HOUSTON, TX – It’s time to wake up and smell the coffee.
Contrary to what we’ve always been told about coffee being bad for our teeth, new research from Rio de Janeiro’s Federal University suggests strong, black coffee can actually stop tooth decay.
“I find it very interesting however the caveats are: if you like sugar and cream you may not – you may cancel the effect,” says Dr. Scott Van Zandt, a Houston dentist.
The tests were done on extracted baby teeth using Coffea Canephora, a coffee bean that’s used to make 30% of the world’s coffee. Strong, black coffee without sugar and in moderation, broke down the bacterial biofilms which cause plaque and tooth decay.
“If it does break up the biofilm then that is a positive step toward reducing tooth decay in general,” says Van Zandt.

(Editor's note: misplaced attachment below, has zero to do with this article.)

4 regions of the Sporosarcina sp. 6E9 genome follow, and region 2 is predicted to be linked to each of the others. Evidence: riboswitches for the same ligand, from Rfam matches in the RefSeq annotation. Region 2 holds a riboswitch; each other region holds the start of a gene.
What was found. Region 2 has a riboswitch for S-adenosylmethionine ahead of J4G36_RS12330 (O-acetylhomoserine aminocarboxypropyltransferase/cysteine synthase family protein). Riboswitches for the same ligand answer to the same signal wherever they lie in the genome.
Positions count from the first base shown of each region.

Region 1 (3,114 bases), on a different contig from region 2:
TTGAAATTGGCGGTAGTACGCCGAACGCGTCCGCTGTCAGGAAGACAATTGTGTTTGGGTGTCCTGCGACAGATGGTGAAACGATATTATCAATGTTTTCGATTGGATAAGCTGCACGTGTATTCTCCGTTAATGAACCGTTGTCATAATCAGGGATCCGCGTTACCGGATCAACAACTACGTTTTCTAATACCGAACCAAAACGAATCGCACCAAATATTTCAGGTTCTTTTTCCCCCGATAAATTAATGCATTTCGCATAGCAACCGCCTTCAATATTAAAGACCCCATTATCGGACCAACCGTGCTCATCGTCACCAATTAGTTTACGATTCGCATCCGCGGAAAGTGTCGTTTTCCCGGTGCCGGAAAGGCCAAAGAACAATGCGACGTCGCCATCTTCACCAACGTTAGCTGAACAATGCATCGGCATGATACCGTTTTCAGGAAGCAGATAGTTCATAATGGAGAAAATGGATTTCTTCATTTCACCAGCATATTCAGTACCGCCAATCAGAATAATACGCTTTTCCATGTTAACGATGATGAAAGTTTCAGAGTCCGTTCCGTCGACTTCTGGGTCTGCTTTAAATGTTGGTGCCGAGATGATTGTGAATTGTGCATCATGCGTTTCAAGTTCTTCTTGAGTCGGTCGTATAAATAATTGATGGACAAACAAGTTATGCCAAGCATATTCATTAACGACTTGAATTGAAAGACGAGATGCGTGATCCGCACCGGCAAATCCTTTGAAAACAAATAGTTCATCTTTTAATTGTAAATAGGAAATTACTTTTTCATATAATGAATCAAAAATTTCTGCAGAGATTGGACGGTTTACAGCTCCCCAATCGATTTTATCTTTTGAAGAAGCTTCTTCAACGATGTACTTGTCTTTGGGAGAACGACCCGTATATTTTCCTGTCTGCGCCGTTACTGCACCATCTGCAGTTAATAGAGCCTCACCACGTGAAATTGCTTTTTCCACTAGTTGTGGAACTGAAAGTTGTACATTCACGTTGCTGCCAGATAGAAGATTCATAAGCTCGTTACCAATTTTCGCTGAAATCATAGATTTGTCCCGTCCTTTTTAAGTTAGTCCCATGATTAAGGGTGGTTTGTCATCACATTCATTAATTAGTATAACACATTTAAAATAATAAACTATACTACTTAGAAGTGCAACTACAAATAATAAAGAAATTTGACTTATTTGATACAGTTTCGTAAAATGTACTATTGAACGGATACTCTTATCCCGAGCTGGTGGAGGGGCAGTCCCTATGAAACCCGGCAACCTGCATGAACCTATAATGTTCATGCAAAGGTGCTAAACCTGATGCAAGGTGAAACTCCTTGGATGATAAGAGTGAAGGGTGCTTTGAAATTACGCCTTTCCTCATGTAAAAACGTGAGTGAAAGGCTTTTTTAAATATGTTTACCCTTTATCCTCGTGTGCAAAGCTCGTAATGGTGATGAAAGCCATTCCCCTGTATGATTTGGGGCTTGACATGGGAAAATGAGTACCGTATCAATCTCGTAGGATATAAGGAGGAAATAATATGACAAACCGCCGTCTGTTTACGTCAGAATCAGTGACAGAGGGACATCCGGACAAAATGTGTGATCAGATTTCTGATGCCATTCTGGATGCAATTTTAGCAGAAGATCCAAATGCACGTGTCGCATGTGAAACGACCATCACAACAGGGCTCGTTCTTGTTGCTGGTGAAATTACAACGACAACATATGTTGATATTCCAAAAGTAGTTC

“I drink Vente Americano. No cream, no sugar, bold, dark coffee,” says Mark Esposito.
You might think Mark would be happy his black coffee could prevent tooth decay, “I don’t care, it’s just another study.”
Trying to find someone happy or excited about this study was like pulling teeth.
“Who cares? They’re going to say something different next week,” says another coffee drinker.
But maybe, just maybe this study is different.
“This is the first study of its kind that has shown a possible reduction in tooth decay and we may find in the future that there are more beneficial effects of coffee,” says Van Zandt.
What if you can’t stand black coffee?
The Houston dentist can sympathize, “Well if you’re like me and you drink your coffee every day, just cut back on the sugar and the cream, that’s probably the best advice.”
Hey, it’s better than a kick in the teeth.